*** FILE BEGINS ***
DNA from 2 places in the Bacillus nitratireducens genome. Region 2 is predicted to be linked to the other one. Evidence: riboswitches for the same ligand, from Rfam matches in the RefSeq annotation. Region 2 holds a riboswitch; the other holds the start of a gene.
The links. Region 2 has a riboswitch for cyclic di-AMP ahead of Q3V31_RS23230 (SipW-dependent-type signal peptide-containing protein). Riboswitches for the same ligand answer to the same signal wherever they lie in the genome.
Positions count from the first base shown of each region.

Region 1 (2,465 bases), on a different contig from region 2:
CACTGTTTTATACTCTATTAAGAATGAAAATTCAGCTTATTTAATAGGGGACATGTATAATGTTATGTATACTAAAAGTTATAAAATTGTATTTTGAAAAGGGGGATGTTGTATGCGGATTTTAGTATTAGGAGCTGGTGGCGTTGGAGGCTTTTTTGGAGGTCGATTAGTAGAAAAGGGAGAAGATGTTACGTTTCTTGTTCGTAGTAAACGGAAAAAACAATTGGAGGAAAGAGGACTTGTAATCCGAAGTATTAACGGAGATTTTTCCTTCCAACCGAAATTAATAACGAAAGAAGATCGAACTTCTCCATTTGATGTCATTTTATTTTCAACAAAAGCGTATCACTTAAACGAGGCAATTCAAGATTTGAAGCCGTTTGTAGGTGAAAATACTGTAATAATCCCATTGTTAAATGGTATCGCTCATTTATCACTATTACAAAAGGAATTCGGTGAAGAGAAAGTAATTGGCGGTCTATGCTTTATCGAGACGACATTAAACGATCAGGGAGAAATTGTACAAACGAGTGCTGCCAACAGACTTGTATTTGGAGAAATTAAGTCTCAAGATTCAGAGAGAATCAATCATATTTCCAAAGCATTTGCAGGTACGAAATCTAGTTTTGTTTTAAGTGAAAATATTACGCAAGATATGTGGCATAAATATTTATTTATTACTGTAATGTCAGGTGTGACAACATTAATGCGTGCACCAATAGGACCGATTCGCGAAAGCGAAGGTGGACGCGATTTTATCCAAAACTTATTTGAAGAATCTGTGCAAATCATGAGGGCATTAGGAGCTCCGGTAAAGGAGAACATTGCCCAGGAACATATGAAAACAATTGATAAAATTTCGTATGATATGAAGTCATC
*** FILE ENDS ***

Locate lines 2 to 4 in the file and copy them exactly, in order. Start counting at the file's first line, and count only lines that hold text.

The links. Region 2 has a riboswitch for cyclic di-AMP ahead of Q3V31_RS23230 (SipW-dependent-type signal peptide-containing protein). Riboswitches for the same ligand answer to the same signal wherever they lie in the genome.
Positions count from the first base shown of each region.

Region 1 (2,465 bases), on a different contig from region 2: